Kvitova leads new generation in women's tennis
London: New Wimbledon champion Petra Kvitova has the world at her feet, but the softly-spoken, 21-year-old Czech now needs to prove that she can be a big noise amongst the big beasts of women's tennis.
With the Williams sisters struggling for form, Kim Clijsters injured and Caroline Wozniacki increasingly unconvincing as world number one, there is a desperate need for characters and compelling storylines.
For Kvitova, the first Grand Slam winner born in the 1990s, it's a big ask to measure up to the epic rivalries in the men's game served up by Rafael Nadal, Roger Federer and Novak Djokovic.
But Martina Navratilova, who was on hand to see fellow Czech Kvitova become the third woman from her country to win a Wimbledon title, is convinced that the future quality of the women's game can measure up to the men's.
"With the women, we haven't had the two biggest stars, the Williams sisters, then Justine Henin, Kim Clijsters. We've lost our biggest names. They're not playing for one reason or another," said Navratilova.
"That being said, it's about quality, not quantity. I think the women are coming through pretty nicely. It's kind of nobody really grabbed that No. 1 ranking. We'll see what happens the rest of the year."
Navratilova believes that outside of the top three, the men's game is just as open as the women's, but appreciates why Nadal, Federer, Djokovic and Andy Murray dominate the column inches.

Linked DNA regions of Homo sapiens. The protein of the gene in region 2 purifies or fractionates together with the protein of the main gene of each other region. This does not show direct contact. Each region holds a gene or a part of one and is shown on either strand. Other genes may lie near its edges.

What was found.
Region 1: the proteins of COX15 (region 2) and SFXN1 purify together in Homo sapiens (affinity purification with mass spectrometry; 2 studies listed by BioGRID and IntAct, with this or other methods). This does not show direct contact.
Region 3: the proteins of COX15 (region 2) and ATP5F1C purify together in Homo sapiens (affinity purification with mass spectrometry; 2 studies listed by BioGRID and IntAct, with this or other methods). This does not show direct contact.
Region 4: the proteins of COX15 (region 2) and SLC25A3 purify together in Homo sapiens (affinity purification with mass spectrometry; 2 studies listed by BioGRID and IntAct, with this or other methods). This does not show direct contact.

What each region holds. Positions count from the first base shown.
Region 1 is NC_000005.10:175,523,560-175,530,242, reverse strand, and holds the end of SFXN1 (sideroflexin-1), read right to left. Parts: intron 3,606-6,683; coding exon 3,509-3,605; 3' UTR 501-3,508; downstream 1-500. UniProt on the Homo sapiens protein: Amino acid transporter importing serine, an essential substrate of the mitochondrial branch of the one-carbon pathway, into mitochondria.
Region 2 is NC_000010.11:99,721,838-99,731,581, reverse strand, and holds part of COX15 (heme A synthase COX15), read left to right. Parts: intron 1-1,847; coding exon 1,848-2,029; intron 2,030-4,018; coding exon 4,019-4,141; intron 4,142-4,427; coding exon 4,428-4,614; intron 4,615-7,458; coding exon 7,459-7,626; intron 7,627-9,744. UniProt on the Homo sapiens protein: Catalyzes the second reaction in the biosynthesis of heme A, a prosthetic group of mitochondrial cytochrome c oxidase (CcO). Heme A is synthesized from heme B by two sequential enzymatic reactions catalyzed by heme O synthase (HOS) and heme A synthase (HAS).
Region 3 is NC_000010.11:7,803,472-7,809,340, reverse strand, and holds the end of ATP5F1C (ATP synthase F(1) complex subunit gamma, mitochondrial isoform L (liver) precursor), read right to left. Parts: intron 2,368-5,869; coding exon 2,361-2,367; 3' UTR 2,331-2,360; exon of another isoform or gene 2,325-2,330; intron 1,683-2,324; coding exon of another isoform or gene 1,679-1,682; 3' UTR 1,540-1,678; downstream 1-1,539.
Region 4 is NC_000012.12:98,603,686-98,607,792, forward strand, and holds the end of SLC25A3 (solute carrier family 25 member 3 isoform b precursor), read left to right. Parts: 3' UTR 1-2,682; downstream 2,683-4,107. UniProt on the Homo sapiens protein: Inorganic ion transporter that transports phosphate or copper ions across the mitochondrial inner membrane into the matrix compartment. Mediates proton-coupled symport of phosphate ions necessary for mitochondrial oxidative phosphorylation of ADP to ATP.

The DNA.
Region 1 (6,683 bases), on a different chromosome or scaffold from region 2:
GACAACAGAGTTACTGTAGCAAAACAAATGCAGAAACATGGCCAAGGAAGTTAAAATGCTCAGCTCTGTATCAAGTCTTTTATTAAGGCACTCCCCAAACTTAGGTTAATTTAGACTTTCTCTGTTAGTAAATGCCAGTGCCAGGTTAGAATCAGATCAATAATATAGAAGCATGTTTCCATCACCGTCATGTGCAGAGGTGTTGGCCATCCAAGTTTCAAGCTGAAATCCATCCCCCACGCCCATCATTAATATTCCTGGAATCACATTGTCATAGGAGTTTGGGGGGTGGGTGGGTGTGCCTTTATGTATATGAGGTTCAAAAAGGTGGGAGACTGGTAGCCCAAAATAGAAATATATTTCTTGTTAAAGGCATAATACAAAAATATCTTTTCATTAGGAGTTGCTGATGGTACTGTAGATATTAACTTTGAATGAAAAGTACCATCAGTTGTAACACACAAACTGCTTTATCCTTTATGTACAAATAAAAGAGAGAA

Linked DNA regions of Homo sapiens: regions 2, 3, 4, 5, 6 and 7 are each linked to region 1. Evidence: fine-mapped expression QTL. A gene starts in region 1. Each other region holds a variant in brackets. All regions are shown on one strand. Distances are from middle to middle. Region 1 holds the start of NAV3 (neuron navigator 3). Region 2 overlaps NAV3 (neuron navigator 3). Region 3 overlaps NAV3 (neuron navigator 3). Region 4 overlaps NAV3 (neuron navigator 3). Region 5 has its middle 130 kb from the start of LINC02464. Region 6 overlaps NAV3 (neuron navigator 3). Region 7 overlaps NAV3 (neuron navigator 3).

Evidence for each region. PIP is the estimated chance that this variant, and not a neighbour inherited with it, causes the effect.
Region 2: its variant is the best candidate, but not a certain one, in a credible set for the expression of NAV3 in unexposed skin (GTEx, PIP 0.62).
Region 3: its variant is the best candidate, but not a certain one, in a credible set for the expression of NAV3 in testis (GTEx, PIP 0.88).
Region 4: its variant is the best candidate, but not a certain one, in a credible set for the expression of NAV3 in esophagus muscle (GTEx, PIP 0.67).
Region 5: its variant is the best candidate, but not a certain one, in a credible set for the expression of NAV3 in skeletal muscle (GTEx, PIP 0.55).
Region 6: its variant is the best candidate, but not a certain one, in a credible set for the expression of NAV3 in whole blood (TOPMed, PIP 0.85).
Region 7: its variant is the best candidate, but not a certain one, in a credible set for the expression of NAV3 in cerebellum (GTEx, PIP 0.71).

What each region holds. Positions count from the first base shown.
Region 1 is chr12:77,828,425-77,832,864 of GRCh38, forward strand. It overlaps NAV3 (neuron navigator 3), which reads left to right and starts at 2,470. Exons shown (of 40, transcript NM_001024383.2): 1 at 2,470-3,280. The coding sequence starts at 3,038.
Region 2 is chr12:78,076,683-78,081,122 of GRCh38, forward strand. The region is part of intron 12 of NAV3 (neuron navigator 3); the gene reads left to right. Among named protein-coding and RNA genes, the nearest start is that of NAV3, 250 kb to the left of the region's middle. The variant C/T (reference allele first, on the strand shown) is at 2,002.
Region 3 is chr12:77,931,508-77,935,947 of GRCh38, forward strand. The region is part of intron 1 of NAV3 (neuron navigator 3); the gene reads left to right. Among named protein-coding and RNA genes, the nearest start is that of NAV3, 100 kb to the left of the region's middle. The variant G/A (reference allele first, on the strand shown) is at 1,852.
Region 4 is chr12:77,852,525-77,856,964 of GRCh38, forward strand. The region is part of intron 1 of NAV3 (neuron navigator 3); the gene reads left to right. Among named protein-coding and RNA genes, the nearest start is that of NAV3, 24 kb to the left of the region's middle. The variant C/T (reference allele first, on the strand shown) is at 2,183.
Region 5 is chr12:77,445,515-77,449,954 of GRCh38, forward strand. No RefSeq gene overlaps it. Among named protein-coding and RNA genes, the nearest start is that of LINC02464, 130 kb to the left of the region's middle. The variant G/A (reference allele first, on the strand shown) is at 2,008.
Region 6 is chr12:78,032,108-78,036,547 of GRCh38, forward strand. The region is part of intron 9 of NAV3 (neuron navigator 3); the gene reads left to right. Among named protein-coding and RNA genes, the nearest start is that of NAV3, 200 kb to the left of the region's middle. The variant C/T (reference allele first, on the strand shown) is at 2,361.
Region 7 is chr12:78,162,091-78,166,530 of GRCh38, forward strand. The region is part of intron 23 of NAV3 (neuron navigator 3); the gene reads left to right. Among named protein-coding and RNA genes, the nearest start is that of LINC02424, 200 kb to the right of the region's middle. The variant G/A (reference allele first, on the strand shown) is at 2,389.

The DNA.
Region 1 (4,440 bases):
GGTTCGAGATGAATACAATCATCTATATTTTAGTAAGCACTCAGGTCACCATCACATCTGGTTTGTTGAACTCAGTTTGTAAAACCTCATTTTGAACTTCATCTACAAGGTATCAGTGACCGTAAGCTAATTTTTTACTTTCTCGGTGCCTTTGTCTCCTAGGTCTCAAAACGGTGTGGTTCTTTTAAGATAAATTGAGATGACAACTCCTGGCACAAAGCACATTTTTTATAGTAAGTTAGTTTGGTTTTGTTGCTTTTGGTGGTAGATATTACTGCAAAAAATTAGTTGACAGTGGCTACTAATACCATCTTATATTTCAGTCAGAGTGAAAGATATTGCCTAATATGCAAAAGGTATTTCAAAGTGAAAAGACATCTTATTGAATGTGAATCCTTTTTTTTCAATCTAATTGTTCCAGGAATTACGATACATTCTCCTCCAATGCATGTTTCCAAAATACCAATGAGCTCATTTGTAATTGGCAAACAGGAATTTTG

"From what I understand, most people come to Wimbledon wanting to watch the men, but when they leave they enjoyed watching the women more," said Navratilova, an 18-time Grand Slam singles winner.
"The guys have the upper hand. They have four huge superstars playing at the same time. Three guys playing unbelievable tennis. You have two of the greatest players of all time playing at the same time. It pales. But you take away Nadal and Federer, it's wide open a lot more."
Before Kvitova's win over Maria Sharapova on Saturday, recent Grand Slam titles had been captured by some of the tour's more senior citizens.
Li Na was 29 when she won the French Open last month, Clijsters, who holds the US and Australian Open titles, is 28 while last year's Roland Garros champion Frencesca Schiavone was almost 30 at the time.
In the current world top 20, only Kvitova, Wozniacki and Russia's Anastasia Pavlyuchenkova were born in or after 1990.
Sharapova, who captured all of her three Grand Slam titles before she was 21, believes that Kvitova is the most promising -- and powerful -- of the new generation.
"I think she's a much more powerful hitter, she has bigger strokes, and a better serve," said the Russian.
"There's always going to be a generation one after the next. Ultimately they're going to step up at one point. It happened to be in this tournament. We'll see whether that continues for the years to come."
The current top 100 boasts three players who are 19 -- Serb world number 50 Bojana Jovanovski, Romania's number 58 Simona Halep and America's 73rd-ranked player Christina McHale.
Jovanovski did enough in her defeat to Germany's Andrea Petkovic in the first round at the French Open to convince the world number 13 of her potential danger.
"She's such a talented player. I really believe she's going to do really well. She's hitting the ball so hard," said Petkovic.
Halep already has a WTA title, winning at Fes in 2010, while McHale first picked up a racquet when her family was living in Hong Kong.
A quarter-finalist in Charleston this year, McHale celebrated her first Grand Slam singles win when she defeated Russian 28th seed Ekaterina Makarova in the first round at Wimbledon.